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Daily [Intermittent] Open-Ended Puzzle: Camera shutters

Why do digital SLR (single lens reflex) cameras have shutters?

In analog days, the shutter let light in for some determinant time. That caused the film to be exposed for that duration. But in the digital age, why doesn’t “setting the shutter speed” just tell the internal computer how long it should record data from the sensor? What good does it do to actually open and close a physical shutter?

Just curious. And probably misinformed.

3 Responses to “Daily [Intermittent] Open-Ended Puzzle: Camera shutters”

  1. Most of the SLR film 35mm cameras had shutters that opened by a mechanism that had two curtains travelling horizontally, one ahead of the other. This made a slit of variable size that exposed the film in relation to the size of the slit-ie. a larger opening was a slower shutter speed. This allows for some photographic effects, but I forget which. The shutter opens after the mirror goes up.

    I tried to think of an answer to your question and then I looked on line and found this explanation, which I never would have thought of, as it is out of my range of knowledge:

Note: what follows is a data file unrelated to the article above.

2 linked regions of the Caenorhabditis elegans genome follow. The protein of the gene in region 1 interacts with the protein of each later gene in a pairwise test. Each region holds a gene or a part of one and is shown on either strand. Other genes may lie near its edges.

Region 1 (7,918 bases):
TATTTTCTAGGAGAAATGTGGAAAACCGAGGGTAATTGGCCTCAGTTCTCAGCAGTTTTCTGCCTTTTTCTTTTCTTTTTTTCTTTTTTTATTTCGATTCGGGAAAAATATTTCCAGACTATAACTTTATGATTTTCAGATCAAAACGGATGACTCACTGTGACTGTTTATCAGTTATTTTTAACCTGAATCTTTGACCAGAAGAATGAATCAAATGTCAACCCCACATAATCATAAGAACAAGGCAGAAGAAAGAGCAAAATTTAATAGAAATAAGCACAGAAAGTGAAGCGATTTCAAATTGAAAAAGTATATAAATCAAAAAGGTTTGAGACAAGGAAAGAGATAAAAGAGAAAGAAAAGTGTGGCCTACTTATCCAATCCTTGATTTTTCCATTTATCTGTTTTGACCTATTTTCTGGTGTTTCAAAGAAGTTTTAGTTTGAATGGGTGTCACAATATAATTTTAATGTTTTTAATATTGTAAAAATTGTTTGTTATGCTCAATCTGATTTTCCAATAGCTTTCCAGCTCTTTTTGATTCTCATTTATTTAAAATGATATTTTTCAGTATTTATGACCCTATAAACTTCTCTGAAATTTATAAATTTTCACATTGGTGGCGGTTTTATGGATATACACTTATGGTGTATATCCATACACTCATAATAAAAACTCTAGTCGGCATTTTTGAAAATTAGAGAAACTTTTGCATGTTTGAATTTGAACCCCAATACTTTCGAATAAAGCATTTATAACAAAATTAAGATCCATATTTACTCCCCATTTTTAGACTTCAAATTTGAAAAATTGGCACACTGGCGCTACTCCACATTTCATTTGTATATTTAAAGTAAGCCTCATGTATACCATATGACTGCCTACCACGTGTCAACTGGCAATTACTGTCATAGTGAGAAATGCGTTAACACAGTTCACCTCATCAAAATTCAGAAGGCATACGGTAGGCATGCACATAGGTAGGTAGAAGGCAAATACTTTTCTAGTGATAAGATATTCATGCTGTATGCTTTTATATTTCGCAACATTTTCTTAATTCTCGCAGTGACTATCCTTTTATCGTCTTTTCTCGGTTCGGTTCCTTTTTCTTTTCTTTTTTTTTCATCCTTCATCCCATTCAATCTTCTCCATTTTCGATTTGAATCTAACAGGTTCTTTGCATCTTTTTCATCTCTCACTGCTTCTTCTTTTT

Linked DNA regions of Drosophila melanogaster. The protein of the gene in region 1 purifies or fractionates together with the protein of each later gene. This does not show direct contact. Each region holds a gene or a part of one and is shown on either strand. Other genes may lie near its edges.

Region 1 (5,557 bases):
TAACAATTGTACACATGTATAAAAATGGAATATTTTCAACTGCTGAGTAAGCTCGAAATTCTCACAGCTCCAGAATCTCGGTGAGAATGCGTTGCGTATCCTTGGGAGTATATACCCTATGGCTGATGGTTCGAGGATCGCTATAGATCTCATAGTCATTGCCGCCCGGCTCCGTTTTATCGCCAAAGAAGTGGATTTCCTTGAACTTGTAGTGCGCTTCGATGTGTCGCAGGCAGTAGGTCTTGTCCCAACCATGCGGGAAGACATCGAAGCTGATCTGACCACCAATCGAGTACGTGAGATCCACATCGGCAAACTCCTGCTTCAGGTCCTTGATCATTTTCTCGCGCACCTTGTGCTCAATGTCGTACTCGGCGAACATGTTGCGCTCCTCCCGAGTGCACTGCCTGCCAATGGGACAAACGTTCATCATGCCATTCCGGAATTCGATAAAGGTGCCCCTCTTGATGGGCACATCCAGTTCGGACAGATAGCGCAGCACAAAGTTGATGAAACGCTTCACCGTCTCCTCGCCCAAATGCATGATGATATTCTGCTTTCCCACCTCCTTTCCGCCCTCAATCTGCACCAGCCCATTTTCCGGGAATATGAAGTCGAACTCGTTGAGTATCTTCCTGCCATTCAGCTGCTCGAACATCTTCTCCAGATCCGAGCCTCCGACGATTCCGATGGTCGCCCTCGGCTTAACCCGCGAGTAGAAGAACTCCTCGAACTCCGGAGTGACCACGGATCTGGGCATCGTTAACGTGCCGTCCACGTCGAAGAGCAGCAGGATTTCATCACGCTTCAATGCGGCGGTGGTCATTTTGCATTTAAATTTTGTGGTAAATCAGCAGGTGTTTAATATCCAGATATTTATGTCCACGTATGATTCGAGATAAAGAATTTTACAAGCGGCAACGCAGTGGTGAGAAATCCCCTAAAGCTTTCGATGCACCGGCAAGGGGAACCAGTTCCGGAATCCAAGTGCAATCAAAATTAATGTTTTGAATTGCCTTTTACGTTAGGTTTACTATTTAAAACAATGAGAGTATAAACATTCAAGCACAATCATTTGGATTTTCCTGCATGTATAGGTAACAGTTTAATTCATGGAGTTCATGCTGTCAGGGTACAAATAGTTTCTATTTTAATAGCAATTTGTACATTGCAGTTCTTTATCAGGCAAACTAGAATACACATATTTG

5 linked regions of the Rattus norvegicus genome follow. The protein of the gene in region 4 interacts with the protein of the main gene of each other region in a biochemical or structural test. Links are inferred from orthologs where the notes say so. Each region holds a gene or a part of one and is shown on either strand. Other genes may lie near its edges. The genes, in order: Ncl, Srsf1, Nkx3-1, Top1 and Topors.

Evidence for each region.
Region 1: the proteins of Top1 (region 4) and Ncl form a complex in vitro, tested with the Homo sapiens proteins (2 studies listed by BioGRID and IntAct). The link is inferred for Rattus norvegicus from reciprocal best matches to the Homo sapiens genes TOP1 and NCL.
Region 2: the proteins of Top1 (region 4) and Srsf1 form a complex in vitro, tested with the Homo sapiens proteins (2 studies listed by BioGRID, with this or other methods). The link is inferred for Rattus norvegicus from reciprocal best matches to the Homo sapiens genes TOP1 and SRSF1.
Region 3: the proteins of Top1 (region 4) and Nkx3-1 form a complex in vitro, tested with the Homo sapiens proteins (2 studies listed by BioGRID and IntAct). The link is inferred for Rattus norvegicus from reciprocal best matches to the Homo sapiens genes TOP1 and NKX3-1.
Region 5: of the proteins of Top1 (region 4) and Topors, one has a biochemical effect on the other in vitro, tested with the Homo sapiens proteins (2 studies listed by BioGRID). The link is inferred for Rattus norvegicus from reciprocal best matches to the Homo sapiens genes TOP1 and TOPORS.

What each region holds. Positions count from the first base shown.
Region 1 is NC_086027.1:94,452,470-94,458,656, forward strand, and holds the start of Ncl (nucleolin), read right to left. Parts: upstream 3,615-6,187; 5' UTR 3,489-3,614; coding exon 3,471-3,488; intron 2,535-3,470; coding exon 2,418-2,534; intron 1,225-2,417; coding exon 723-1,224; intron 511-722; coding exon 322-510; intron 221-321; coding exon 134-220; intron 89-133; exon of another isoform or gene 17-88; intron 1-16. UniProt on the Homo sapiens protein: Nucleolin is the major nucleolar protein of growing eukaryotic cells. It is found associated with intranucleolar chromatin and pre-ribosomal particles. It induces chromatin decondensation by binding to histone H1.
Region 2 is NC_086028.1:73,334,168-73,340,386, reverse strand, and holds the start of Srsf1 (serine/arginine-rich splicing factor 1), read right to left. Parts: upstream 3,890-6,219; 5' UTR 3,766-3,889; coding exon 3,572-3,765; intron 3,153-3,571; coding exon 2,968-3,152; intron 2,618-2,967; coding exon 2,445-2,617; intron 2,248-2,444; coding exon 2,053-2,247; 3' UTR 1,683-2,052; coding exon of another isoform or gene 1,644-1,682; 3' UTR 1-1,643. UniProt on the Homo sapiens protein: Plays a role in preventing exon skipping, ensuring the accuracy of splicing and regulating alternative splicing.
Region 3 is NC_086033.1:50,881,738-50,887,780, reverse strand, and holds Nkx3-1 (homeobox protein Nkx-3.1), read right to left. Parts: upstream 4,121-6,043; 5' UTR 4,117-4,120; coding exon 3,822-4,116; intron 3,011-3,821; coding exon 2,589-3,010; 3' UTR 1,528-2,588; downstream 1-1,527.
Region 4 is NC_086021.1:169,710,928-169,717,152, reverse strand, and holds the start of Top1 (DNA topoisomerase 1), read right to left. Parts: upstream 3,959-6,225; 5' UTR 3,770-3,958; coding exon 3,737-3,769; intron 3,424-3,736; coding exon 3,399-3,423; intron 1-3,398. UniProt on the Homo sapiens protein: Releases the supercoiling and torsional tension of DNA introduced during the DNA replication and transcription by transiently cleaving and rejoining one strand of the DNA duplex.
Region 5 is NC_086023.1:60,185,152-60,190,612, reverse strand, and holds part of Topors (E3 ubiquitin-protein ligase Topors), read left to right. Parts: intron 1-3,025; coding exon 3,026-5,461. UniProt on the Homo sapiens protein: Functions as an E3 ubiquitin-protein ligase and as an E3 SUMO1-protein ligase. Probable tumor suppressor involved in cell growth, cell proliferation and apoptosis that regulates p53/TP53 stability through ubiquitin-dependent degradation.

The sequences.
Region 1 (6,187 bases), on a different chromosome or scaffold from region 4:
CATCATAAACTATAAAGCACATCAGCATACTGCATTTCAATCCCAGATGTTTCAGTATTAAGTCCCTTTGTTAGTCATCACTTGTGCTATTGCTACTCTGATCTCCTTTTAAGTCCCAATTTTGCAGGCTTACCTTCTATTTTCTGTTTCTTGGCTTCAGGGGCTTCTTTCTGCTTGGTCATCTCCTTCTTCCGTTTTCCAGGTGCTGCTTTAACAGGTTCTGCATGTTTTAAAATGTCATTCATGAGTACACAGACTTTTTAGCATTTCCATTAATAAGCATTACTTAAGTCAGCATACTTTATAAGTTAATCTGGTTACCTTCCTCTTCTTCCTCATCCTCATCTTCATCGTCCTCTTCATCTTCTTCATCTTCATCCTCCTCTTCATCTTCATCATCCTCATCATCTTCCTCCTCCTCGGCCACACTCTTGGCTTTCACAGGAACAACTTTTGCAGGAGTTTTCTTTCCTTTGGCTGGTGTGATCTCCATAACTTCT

2. Here’s the takeaway from Steves-Digicams that my brother linked to in the comment above:

    Most digital SLR cameras that use a mechanical shutter, however, use the mechanical shutter to control the amount of charge accumulated on the sensor as this simple mechanical device can be used to simplify the circuitry on the sensor itself thereby generally improving image quality and reducing noise.


    There you go!

    Thanks, Andy!

  3. I don’t know for sure, but maybe it also keeps dust and fingers off the sensor when the removable lens is out.

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